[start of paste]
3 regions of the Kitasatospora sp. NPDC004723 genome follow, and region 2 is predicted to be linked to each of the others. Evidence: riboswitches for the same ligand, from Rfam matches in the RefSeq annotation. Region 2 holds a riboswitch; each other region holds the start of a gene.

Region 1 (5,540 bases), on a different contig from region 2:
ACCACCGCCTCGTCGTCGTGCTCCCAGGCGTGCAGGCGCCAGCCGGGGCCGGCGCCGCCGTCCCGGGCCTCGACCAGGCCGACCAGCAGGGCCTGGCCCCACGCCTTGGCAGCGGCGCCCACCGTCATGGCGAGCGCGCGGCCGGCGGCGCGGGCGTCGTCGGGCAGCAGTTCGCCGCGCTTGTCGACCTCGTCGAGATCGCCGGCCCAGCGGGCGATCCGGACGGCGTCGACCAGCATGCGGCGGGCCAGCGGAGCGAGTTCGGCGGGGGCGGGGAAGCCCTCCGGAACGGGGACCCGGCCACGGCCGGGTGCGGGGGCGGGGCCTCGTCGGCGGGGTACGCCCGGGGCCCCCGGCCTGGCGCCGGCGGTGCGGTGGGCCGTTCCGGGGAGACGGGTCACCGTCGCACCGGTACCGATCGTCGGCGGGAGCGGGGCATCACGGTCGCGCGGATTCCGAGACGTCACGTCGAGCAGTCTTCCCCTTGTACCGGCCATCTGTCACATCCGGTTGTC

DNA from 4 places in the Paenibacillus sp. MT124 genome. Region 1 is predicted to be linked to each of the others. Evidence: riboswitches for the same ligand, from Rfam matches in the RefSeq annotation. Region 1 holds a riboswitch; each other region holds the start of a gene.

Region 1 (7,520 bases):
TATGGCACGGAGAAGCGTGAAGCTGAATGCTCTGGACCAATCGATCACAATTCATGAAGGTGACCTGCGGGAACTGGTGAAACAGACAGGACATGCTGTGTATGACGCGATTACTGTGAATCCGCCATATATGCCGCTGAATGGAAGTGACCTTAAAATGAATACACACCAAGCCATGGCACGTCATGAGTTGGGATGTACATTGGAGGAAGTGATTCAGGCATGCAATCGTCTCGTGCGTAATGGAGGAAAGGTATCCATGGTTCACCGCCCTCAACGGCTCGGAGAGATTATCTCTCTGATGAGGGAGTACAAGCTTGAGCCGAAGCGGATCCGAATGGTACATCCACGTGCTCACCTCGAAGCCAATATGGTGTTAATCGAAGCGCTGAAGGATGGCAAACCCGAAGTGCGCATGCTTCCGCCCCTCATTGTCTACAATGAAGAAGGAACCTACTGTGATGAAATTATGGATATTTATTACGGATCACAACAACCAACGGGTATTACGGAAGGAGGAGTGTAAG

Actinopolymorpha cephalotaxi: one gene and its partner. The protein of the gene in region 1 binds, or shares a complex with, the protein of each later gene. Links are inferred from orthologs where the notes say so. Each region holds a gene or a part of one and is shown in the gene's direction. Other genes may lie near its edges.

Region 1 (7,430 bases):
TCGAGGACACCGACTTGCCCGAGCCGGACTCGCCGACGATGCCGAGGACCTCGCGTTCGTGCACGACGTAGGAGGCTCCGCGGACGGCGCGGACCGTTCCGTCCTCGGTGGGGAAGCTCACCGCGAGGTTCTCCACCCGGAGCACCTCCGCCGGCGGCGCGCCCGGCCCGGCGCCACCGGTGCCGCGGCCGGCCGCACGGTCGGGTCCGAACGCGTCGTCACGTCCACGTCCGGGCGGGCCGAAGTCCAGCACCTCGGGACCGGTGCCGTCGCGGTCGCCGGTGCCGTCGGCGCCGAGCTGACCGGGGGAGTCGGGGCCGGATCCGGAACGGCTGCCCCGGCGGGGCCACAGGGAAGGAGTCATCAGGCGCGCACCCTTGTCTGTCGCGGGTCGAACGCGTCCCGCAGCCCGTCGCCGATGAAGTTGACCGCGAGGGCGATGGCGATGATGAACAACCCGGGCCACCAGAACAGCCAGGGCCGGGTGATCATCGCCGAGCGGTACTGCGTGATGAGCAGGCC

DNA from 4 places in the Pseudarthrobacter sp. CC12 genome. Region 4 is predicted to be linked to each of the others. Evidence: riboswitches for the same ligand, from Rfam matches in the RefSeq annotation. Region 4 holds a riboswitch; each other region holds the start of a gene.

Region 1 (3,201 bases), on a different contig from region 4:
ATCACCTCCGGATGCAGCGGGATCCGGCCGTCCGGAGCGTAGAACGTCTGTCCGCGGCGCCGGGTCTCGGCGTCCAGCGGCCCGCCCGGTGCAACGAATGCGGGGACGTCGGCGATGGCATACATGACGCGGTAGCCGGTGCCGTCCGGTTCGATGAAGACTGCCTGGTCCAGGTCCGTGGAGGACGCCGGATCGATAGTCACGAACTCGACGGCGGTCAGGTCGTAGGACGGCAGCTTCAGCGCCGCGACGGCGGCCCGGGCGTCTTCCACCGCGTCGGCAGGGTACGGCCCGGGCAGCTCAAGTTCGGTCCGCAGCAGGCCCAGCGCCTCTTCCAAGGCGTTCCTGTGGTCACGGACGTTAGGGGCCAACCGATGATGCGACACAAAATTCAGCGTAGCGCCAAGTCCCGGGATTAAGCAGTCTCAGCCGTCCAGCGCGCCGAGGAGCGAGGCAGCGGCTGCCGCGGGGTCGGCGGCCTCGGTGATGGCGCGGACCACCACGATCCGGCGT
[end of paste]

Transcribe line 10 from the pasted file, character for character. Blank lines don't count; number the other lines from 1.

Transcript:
DNA from 4 places in the Pseudarthrobacter sp. CC12 genome. Region 4 is predicted to be linked to each of the others. Evidence: riboswitches for the same ligand, from Rfam matches in the RefSeq annotation. Region 4 holds a riboswitch; each other region holds the start of a gene.